not straying far from blended temperature guidance. That suggests
that temperatures will fall most of the day Saturday, to a low in
the teens Saturday night. Sunday nights lows will be similar.
Temperatures likely won`t get above freezing Sunday.  The lowest
wind chills likely will be Saturday night, as the gradient relaxes
as high pressure nears on Sunday.


Arctic high pressure will begin to retreat Monday as an Alberta
clipper tracks across the midwest Mon into the eastern Great Lks by
mid next week. Clipper will be generally weakening as it moves east
into an area of strong high pressure over Atlantic Canada but it may
still be able to bring a period of very light snow (less than 0.1
inches liquid equivalent) Tue-Tue night as it crosses the area. A
new surge of modified Arctic air will follow behind it Wed. A
moderating trend in temperatures is set to begin next weekend Jan 20-
21 as east coast trough lifts out and heights rise.


The window of VFR around the hubs at 06Z TAF release has filled in.
Although specific cigs/vsbys will be variable, will be sliding to
IFR (or lower) by morning push, and should generally be staying
there through the day. There will be a lull midday-afternoon, but am
quite uncertain if that will translate to better conditions. Also,
the 40-50 kt low-level jet will continue to be an issue through mid
morning before pulling out by noon.

A cold front/low pressure system will track across the terminals
tonight, providing a better opportunity for showers with brief LIFR
conditions and perhaps with gusty winds. After that, winds will veer
northwest, and increase to 15-25 kt. Timing will be predawn. There
is a slight chance that cold air will arrive before all precip
departs. If this occurs, then rain would change over to a wintry mix
before ending. Low confidence on specifics, but worth mentioning.

The weekend and beginning of next week will feature VFR
conditions and northwest winds. The strongest winds will be
Saturday into Saturday evening.


The cold water having an impact early this morning. In spite of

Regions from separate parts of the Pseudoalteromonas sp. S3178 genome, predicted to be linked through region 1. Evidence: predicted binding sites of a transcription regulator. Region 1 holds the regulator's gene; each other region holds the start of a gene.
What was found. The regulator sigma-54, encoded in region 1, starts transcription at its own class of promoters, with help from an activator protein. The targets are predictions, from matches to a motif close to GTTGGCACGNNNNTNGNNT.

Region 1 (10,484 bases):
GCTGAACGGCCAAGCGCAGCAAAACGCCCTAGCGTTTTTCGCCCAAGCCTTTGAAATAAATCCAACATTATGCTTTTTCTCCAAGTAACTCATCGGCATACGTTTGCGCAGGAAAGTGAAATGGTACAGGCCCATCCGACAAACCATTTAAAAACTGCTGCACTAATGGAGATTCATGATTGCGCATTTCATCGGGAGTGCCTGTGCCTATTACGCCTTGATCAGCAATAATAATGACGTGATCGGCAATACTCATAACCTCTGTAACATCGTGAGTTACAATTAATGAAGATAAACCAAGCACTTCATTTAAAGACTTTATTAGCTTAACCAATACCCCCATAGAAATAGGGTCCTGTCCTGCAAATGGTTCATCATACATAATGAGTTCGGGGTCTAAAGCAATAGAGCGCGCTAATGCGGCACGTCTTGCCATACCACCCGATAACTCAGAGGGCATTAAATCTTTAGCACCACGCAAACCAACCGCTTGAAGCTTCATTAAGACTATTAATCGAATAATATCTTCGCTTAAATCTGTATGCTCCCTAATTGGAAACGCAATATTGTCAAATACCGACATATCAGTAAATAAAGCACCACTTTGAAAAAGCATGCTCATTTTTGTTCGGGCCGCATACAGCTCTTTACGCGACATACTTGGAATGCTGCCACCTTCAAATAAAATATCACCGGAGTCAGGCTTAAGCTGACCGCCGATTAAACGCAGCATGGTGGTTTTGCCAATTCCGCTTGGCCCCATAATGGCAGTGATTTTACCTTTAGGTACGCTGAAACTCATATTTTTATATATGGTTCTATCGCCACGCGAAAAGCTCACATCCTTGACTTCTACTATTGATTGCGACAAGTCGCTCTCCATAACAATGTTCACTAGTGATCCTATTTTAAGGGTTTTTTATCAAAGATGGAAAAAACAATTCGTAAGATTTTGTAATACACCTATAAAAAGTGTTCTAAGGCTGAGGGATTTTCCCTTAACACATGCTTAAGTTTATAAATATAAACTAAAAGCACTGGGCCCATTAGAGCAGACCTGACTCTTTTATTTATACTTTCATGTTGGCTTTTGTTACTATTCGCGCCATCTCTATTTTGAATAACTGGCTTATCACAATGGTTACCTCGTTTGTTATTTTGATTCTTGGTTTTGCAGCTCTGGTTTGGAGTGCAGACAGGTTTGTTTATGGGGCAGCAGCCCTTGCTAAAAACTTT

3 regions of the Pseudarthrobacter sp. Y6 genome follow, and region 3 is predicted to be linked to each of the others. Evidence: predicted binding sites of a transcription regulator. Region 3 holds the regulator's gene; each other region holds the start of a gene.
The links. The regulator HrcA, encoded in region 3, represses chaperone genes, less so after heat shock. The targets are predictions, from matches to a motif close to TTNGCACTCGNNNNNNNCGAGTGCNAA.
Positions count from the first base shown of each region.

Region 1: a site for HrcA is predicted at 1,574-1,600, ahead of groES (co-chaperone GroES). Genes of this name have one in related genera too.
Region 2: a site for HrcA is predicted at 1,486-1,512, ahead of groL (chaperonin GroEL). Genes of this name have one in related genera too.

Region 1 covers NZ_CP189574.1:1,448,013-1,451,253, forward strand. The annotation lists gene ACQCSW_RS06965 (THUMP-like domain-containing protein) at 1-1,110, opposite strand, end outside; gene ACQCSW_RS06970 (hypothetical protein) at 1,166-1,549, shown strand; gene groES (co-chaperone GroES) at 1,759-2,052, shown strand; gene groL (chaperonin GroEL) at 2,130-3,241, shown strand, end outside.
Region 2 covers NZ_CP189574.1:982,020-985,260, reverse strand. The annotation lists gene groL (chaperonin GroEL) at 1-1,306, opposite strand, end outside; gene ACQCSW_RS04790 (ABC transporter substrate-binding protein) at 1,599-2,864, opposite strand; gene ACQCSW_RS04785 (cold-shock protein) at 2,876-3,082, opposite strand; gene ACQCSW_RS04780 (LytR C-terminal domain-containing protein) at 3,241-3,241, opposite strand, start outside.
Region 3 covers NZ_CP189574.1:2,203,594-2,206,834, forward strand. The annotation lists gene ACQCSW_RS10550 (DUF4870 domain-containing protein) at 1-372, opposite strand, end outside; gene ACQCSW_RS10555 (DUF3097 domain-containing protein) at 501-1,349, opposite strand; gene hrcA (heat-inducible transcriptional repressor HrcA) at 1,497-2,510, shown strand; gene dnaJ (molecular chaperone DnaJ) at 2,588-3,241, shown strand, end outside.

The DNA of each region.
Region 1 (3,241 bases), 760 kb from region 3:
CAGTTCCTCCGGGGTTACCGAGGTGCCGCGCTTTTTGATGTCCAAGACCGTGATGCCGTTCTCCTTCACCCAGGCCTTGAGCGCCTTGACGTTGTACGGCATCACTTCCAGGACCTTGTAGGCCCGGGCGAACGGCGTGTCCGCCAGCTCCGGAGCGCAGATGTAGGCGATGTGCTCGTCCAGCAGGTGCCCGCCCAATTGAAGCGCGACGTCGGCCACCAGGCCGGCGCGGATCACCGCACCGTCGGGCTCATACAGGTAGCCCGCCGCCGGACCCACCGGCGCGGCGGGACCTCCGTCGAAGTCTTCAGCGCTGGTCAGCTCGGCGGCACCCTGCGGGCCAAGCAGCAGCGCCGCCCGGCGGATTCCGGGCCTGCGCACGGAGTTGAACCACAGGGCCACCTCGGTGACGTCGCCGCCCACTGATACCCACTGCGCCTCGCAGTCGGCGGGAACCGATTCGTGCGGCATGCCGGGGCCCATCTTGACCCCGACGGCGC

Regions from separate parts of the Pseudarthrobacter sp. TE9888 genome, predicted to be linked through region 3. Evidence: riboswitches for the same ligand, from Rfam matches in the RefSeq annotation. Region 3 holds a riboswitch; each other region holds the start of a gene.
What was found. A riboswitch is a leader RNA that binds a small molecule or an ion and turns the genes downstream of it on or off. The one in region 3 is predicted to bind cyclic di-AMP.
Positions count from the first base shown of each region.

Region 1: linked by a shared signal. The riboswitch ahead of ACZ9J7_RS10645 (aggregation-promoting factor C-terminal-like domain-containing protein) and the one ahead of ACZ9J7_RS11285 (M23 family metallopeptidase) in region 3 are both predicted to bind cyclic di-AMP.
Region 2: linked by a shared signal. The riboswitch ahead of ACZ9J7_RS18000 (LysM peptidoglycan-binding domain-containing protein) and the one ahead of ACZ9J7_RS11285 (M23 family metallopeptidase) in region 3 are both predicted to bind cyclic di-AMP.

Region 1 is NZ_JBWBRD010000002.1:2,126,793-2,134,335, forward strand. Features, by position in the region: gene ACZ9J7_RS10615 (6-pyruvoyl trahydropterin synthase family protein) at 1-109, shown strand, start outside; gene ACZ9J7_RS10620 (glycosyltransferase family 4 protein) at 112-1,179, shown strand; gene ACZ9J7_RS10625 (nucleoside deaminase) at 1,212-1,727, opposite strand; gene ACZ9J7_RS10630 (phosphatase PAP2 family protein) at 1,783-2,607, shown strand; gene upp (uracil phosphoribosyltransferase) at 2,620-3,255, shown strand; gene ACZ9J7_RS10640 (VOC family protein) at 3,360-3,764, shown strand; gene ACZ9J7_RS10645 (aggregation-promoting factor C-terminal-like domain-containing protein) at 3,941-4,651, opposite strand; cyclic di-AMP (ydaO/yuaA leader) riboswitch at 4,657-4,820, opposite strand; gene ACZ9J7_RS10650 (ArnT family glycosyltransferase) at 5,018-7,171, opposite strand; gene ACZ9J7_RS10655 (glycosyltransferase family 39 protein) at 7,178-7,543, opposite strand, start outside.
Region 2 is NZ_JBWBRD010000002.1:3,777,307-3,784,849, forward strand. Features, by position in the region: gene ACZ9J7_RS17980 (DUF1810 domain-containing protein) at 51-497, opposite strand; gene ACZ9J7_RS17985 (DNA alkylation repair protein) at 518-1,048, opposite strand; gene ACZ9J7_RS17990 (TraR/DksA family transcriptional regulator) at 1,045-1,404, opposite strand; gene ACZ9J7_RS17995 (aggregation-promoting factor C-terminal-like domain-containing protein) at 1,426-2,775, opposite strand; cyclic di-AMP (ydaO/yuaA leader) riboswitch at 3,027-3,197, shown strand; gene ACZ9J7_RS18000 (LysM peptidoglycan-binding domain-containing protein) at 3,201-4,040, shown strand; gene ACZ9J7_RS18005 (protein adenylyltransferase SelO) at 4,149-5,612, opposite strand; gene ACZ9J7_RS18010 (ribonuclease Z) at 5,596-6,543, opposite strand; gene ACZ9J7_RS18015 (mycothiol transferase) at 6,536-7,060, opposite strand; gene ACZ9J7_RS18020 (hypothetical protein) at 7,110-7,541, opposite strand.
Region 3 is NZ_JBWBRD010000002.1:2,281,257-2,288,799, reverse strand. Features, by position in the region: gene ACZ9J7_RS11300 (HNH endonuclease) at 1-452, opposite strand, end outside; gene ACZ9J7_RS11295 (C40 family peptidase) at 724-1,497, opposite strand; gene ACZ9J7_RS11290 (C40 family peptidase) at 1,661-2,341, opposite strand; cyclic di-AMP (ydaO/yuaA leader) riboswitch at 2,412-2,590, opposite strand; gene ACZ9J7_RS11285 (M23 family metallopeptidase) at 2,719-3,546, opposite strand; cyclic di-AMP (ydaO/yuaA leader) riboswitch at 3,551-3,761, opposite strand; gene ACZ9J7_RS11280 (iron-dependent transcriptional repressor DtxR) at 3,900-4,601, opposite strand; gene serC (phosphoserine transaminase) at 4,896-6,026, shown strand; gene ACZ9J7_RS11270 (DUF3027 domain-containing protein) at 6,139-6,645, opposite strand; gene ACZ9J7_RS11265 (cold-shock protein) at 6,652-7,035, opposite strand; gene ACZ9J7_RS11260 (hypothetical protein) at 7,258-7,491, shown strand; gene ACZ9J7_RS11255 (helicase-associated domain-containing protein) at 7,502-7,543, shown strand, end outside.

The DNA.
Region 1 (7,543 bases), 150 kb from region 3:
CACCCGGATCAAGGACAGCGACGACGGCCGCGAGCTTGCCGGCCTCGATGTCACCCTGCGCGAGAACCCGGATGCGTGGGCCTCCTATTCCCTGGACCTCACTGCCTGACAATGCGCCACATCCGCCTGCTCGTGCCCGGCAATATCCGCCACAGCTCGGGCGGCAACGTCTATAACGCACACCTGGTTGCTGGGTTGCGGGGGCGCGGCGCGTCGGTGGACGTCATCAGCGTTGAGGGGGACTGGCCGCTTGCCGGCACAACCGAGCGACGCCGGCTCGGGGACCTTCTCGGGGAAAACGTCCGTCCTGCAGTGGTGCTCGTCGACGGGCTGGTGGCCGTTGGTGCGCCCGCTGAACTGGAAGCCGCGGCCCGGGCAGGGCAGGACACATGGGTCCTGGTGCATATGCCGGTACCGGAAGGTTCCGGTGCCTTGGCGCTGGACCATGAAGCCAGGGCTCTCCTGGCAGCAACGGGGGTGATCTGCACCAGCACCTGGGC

strong winds just off the water, winds reaching the surface have
only sporadically be achieving SCA criteria. But it is happening, so
will continue with the Advisory through noon.

There will be a lull this afternoon before the gradient increases
tonight. Will be maintaining tonight`s Advisory, and am extending it
into Saturday...when mixing profiles much more favorable behind a
cold front. This likely will need to be continued into Saturday
night, and perhaps Sunday.

It remains possible to get brief gales just behind the cold front
early Saturday morning. Will continue to include this potential in
the synopsis due to continued uncertainties.


Warm conditions are expected again today-tonight, along with
periods of rain. Break up of ice may cause localized issues,
but confidence is currently too low and threat too isolated to
include in the HWO at the moment, but we will continue to

Around one to one and a half inches of rainfall is anticipated
through tonight. While precipitable water is well above
climatology, suggesting that flooding is possible, relatively
quick movement of individual elements and dry antecedent
conditions should preclude a widespread hydrologic issue.
Limited rainfall up to this point has helped. Even though soils
are warming, absorption will still be limited, thus substantial
ponding is possible, but not enough issues are expected to need
a Flood Watch at this time.


MARINE...Small Craft Advisory until noon EST today for ANZ530>534-
     Small Craft Advisory from 6 PM this evening to 6 AM EST
     Saturday for ANZ531>534-537-539>541-543.
     Small Craft Advisory from midnight tonight to 6 AM EST
     Saturday for ANZ530-535-536-538-542.